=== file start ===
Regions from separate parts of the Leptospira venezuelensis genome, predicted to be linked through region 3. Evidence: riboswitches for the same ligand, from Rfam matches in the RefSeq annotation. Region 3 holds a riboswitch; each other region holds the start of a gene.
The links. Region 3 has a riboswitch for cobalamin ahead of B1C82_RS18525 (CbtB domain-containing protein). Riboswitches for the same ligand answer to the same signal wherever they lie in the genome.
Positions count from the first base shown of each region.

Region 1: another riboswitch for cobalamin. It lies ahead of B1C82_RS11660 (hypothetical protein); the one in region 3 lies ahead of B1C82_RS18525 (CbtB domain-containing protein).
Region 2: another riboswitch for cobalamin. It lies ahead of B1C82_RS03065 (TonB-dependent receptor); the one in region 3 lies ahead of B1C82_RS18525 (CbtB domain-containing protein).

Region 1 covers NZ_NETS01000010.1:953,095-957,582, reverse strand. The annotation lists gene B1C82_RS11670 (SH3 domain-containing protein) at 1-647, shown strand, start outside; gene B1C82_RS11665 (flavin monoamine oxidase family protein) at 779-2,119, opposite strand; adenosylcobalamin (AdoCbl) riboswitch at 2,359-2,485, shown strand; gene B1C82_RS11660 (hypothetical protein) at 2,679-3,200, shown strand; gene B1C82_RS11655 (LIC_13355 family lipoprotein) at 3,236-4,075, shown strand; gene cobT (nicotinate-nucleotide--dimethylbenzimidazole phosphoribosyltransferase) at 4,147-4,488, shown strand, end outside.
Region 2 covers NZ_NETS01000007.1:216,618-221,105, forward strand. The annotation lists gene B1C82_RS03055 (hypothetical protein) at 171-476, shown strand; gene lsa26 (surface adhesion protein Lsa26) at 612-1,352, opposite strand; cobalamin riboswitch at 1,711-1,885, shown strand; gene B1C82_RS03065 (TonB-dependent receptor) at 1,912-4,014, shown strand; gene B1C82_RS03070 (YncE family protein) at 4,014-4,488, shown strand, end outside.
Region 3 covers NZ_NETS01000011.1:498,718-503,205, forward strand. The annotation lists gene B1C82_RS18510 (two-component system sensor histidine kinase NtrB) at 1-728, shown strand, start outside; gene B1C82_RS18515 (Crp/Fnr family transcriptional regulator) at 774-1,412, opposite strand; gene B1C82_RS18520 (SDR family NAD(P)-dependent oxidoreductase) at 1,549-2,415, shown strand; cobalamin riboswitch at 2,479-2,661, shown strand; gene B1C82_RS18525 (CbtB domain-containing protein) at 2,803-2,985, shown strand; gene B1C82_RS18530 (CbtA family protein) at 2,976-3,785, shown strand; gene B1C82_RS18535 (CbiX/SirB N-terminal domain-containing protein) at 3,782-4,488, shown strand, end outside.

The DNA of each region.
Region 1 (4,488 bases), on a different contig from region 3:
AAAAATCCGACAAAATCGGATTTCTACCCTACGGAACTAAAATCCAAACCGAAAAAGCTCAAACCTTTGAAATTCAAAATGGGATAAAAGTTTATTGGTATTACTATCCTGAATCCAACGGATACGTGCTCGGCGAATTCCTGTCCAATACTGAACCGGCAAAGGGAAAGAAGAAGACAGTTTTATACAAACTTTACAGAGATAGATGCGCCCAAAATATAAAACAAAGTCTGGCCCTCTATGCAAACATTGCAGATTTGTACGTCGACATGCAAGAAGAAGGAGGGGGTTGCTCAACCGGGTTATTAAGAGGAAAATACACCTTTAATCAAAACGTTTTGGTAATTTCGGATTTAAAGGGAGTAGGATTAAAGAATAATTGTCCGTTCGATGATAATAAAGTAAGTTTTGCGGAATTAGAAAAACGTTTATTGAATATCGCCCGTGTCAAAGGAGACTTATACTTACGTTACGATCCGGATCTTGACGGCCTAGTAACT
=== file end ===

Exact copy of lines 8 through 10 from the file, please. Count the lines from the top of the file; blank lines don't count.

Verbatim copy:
Region 3 covers NZ_NETS01000011.1:498,718-503,205, forward strand. The annotation lists gene B1C82_RS18510 (two-component system sensor histidine kinase NtrB) at 1-728, shown strand, start outside; gene B1C82_RS18515 (Crp/Fnr family transcriptional regulator) at 774-1,412, opposite strand; gene B1C82_RS18520 (SDR family NAD(P)-dependent oxidoreductase) at 1,549-2,415, shown strand; cobalamin riboswitch at 2,479-2,661, shown strand; gene B1C82_RS18525 (CbtB domain-containing protein) at 2,803-2,985, shown strand; gene B1C82_RS18530 (CbtA family protein) at 2,976-3,785, shown strand; gene B1C82_RS18535 (CbiX/SirB N-terminal domain-containing protein) at 3,782-4,488, shown strand, end outside.

The DNA of each region.
Region 1 (4,488 bases), on a different contig from region 3: